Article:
What happened with used farm equipment values in 2017?
To answer that question, we’re going to look at auction price data on the John Deere 4440 tractor. The iconic 130 hp tractor was made from 1978 to 1982. It’s hard to believe, but that model is 35 to 40 years old. Now I feel old.
In 2017, the average auction price on John Deere 4440s was $17,254. That was down 6.3% from the prior year’s average auction price of $18,410. In 2016, the average auction price on John Deere 4440s fell 7.4% which was preceded by a 6.4% drop in the average auction price in 2015. As you can see, John Deere 4440 values have been steadily decreasing since 2014.
Now, you might say, “Of course, John Deere 4440 values have been dropping, Pete—all tractor models depreciate in value as they age.”
Well, you’re wrong. The auction price data I’ve been compiling now for more than 28 years proves my point. In fact, from 2004 through 2014, a span of 11 calendar years, the average auction price on John Deere 4440 tractors remained remarkably steady—in the $19,181 to $21,550 range 10 out of 11 of those years.
But since 2014, the average auction price has been dropping each year. Of course, this coincides with commodity prices dropping sharply from their lofty levels in spring 2013.
One of the key drivers of the decreasing value of John Deere 4440s has been the sharp increase in the number up for sale at auctions during the past few years. In 2015, the number of John Deere 4440s that sold at auction increased 32.3%, followed by a 37.2% increase in 2016. We saw more John Deere 4440s on the auction block in 2017 as well.
Economic theory 101 is at work: An increase in supply results in falling demand.
However, that theory is only true to a point. As commodity prices continue to struggle, buyer demand for used equipment in tip-top condition has actually ramped up. It makes sense if you think about it. Sales of new equipment have understandably slowed, which has shifted more buyer demand to the used market, with a pointed focus on equipment in the best condition.
Hence the five John Deere 4440s you see in the table below that sold for $30,000 or more at auction in 2017. Receiving the highest price at $37,000 was a 1982 model with 3,030 original, one-owner hours that sold at a Dec. 8 consignment auction in northeast Missouri hosted by Ed’s Machinery (www.edsmachinery.com).
It’s also interesting to note from December 2016 to March 2017, we saw a 20% uptick in searches for John Deere 4440s for sale by dealers across the country at MachineryPete.com.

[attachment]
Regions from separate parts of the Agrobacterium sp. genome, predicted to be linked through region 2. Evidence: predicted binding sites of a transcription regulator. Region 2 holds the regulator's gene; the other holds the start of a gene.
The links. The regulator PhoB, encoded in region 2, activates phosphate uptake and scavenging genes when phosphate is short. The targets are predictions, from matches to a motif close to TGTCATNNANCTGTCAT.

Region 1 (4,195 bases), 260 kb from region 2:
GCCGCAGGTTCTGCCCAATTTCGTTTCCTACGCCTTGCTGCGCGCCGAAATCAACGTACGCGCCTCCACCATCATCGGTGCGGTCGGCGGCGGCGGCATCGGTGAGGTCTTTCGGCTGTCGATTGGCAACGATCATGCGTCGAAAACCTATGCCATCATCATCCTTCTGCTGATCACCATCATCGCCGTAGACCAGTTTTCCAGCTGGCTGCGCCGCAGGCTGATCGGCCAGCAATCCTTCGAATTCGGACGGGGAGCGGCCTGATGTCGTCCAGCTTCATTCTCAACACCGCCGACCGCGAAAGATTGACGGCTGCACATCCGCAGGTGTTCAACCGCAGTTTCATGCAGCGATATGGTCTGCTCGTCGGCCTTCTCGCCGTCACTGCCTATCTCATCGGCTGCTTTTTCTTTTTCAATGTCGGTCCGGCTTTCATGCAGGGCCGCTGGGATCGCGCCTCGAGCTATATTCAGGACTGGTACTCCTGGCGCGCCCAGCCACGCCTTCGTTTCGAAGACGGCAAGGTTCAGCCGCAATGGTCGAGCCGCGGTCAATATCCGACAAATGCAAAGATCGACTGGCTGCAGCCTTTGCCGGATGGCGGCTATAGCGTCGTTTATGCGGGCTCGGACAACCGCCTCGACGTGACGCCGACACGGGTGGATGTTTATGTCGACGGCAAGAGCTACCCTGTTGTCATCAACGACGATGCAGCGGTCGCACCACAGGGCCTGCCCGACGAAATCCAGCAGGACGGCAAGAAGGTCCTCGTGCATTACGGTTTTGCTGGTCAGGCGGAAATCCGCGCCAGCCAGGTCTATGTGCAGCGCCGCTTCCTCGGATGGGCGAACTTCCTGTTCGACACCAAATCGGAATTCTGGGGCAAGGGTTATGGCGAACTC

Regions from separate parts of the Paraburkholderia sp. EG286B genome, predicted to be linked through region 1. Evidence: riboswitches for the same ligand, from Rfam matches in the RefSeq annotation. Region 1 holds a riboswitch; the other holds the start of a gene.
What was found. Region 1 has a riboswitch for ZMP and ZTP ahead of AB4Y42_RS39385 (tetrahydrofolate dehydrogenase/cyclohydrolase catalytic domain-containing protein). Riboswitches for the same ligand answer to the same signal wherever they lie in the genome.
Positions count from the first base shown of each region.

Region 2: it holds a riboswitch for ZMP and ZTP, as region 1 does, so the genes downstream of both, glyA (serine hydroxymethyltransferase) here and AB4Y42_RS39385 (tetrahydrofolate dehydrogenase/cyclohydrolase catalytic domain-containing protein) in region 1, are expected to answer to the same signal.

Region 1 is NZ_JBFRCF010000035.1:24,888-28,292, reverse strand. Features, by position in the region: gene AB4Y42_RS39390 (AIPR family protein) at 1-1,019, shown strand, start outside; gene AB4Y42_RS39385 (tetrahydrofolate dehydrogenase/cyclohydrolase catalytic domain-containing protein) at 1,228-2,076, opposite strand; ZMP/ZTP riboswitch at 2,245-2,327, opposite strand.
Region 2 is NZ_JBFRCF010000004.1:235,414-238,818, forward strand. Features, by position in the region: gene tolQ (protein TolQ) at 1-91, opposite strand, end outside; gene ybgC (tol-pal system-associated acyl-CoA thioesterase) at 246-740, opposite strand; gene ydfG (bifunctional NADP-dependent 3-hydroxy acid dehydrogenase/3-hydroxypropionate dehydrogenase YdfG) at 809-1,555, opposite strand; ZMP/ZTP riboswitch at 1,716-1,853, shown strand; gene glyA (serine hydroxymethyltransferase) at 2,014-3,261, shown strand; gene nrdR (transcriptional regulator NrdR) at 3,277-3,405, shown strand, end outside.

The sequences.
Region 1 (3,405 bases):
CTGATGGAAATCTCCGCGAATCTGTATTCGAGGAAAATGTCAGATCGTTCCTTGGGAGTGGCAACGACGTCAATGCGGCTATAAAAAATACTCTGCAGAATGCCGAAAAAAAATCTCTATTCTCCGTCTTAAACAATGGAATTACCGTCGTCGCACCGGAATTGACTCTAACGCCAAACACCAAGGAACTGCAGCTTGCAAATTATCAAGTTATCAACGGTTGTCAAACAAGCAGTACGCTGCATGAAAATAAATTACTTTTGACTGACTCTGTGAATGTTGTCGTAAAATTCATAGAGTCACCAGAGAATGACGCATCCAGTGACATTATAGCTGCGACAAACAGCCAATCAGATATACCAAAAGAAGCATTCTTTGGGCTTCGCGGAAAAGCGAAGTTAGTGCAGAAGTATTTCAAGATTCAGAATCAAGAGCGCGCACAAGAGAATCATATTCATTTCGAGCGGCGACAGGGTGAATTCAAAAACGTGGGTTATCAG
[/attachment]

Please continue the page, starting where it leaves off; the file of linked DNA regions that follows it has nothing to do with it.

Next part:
Note the wide spread in geography of the top 20 auction prices on John Deere 4440s sold without loaders in the table below, from Washington to Kentucky to Pennsylvania. Again, the simple truth is the competition for buyers to acquire used John Deere 4440s in the very best condition and with low hours can be intense. I see this trend across all types of used equipment, which folks find especially surprising when it comes to large, late-model used equipment.
For example a 2016 John Deere DB66 36R-22 planter with 7,000 acres sold for $224,000 on a Dec. 29, 2017, farm auction in northeast South Dakota, a sale hosted by the Steffes Group (www.steffesgroup.com). A quick peek at planters for sale on our Machinery Pete website turns up a 2016 John Deere DB66 36R-22 available at Valley Plains Equipment in Jamestown, N.D., for $232,500. There is a very narrow price gap between the “hard cash” auction price and the dealer advertised price.
When times are tough, emphasis shifts to used.
Back to John Deere 4440s. In researching this column, I dusted off a stack of old “F.A.C.T. Reports,” auction price books I began publishing in November 1989. The internet wasn’t a thing back then, let alone social media or cellphones. All our phones had cords into the wall. Anyway, in my first full year of compiling auction data, 1990, John Deere 4440 tractors sold for an average price of $22,071, with a high price of $29,800 and a low price of $16,500.
Twenty seven years ago, not a single John Deere 4440 brought $30,000 or higher at auction. In 2017, a down year by 6.3% from the average price, five sold for $30,000 or more.
I’d say John Deere 4440s are aging pretty darn well.